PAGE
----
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Bregenz, Austria

Schwartzbord J.R.,Cornell University | Leroy J.L.,International Food Policy Research Institute | Severe L.,Centers | Brown D.L.,Cornell University
Food Additives and Contaminants - Part A Chemistry, Analysis, Control, Exposure and Risk Assessment | Year: 2016

Aflatoxins (AFs) are hepatocarcinogenic mycotoxins that can contaminate grains and oil seeds in tropical and sub-tropical areas and have been detected in maize and peanut products of Haiti. The first objective was to assess human exposure to AFs among Haitians at an urban hospital (GHESKIO) and a rural health centre (HCBH). The second objective was to test the association between AF exposure and reported dietary intake of potentially contaminated foods, such as maize, peanut products and milk. Measurement of urinary AFM1 by HPLC revealed that among 367 participants 14% and 22% at GHESKIO and HCBH, respectively, had detectable AFM1. The maximum and median AFM1 concentrations for all detected samples were 700 pg AFM1 ml–1 and 11.7 pg ml–1, respectively. Detection of AFM1 was significantly associated with peanut consumption (p < 0.05). Controlling for diet and age group in a logit model, patients who reported peanut consumption the day of the survey and patients from HCBH had greater log odds of excreting detectable AFM1 (p < 0.001 and 0.002, respectively); females had lower log odds (p = 0.020). Recalled frequency of consuming non-dairy animal-sourced foods, an indicator of diet quality, approached significance (p = 0.056) as an inverse predictor of urinary AFM1 detection. The findings augur the need for interventions that will improve food safety in Haiti and limit exposure to AFs, particularly among rural communities. © 2016 Informa UK Limited, trading as Taylor & Francis Group.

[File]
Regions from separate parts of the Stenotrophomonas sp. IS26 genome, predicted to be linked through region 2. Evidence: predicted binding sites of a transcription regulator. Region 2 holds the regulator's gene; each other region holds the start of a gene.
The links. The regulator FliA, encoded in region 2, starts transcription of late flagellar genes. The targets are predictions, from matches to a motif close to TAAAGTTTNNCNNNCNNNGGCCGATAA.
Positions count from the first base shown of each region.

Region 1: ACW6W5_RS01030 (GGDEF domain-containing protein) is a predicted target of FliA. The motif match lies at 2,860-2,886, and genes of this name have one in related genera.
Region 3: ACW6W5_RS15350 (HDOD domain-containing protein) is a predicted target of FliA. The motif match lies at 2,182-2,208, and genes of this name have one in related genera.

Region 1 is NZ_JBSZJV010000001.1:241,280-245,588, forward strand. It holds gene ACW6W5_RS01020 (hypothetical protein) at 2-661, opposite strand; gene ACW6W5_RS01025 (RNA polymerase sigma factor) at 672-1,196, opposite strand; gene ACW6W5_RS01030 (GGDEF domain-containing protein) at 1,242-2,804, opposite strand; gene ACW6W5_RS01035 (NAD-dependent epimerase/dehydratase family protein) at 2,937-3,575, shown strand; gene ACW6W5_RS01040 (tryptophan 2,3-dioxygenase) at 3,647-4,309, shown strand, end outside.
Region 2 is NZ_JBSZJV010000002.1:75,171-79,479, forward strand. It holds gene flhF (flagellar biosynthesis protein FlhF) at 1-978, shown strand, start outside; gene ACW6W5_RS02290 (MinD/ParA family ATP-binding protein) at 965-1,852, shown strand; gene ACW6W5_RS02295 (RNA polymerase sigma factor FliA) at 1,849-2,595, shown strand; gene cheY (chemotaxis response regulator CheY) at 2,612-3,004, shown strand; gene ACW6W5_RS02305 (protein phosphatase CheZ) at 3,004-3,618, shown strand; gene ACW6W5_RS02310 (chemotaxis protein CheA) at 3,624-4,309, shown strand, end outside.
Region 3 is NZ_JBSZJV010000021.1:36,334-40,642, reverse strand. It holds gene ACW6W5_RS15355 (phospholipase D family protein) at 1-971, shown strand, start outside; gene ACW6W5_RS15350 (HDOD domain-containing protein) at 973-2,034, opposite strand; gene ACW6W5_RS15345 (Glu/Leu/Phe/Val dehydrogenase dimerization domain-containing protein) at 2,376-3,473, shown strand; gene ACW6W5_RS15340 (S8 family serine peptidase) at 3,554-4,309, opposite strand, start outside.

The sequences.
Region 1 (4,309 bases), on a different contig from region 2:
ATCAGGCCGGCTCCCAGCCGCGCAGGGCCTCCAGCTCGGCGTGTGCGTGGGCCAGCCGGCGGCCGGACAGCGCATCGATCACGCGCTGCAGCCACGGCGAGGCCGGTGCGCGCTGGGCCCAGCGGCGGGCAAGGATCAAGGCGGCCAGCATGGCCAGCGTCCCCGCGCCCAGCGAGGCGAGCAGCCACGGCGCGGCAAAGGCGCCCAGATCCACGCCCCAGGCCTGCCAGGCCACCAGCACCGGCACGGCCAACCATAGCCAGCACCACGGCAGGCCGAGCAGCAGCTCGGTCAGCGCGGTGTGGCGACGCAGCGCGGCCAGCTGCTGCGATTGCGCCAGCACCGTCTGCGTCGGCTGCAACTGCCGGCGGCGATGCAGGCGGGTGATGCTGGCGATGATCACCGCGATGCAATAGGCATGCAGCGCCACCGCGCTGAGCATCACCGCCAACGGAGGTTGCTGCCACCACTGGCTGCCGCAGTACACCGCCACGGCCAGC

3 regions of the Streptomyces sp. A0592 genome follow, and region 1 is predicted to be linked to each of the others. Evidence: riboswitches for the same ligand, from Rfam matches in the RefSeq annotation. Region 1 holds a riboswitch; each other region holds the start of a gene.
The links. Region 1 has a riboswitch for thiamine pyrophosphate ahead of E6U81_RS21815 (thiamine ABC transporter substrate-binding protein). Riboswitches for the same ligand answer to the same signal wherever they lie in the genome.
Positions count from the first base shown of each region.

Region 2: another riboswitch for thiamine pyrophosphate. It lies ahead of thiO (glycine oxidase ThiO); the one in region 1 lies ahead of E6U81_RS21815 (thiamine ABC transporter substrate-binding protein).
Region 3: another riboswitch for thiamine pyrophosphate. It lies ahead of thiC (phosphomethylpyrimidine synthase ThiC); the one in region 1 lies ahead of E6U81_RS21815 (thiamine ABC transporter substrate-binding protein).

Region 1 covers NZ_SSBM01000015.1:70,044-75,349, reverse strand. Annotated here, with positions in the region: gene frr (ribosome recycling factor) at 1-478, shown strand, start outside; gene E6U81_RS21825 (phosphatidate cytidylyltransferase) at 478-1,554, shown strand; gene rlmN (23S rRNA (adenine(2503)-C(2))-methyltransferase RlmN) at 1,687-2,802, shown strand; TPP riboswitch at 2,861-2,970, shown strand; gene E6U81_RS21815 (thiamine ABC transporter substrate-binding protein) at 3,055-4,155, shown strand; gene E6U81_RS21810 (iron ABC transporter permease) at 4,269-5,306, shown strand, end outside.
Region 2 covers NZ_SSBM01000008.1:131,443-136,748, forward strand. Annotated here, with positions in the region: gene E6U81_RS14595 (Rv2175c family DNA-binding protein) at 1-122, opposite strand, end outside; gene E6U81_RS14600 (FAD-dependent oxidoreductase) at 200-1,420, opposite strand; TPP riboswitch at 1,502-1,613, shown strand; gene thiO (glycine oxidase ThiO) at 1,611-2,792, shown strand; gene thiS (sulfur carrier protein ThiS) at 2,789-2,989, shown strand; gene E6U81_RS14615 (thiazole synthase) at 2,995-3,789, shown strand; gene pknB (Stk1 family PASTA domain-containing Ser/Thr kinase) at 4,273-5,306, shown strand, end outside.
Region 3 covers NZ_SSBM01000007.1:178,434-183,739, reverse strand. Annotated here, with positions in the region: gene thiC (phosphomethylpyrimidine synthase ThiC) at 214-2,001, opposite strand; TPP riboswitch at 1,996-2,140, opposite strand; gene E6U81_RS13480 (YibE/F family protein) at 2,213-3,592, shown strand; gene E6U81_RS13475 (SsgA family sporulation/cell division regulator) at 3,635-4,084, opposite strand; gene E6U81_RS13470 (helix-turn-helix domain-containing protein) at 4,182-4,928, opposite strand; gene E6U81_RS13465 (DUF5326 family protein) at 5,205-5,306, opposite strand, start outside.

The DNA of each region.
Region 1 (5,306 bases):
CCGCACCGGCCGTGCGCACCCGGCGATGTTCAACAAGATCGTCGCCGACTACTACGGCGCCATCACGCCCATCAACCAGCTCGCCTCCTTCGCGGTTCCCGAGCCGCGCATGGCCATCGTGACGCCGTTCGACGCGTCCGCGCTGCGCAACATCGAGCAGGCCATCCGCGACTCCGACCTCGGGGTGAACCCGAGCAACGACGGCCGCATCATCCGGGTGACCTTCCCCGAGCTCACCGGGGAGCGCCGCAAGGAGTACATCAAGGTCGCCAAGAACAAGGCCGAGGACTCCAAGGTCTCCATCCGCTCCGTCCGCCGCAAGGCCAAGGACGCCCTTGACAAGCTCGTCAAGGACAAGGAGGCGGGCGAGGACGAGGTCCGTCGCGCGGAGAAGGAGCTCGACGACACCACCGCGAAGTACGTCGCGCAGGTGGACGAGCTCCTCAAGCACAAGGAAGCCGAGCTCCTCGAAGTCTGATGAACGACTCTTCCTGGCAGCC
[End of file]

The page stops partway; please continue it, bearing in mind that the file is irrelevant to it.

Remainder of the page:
Schwartzbord J.,Cornell University | Severe L.,Centers | Brown D.,Cornell University
Biomarkers | Year: 2016

Aflatoxin is a liver carcinogen, and rapid, inexpensive methods to detect its urinary biomarkers are needed. We used a commercial enzyme-linked immuno-sorbent assay (ELISA) for aflatoxin M1 in urine (Helica Biosystems) to test 52 Haitian samples. Using this ELISA, we detected traces above the limit of detection (0.2 ng/ml urine) but below the limit of quantitation (0.4 ng/ml) in 14 samples. Liquid chromatography of all 52 Haitian urine samples revealed that only 11 had quantifiable AFM1 (mean: 29.5 pg/ml, standard error: 10.8, range: 2.94–96.5 pg/ml). The Helica ELISA may have detected forms of aflatoxin other than AFM1 in the Haitian samples, or matrix enhancement may have affected results at low AFM1 concentrations. This ELISA may serve as an initial, qualitative indicator of aflatoxin exposure for epidemiological purposes. But this method’s utility as a precise and specific indicator of AFM1 concentrations will require additional refinement and validation. © 2016 Informa UK Limited, trading as Taylor & Francis Group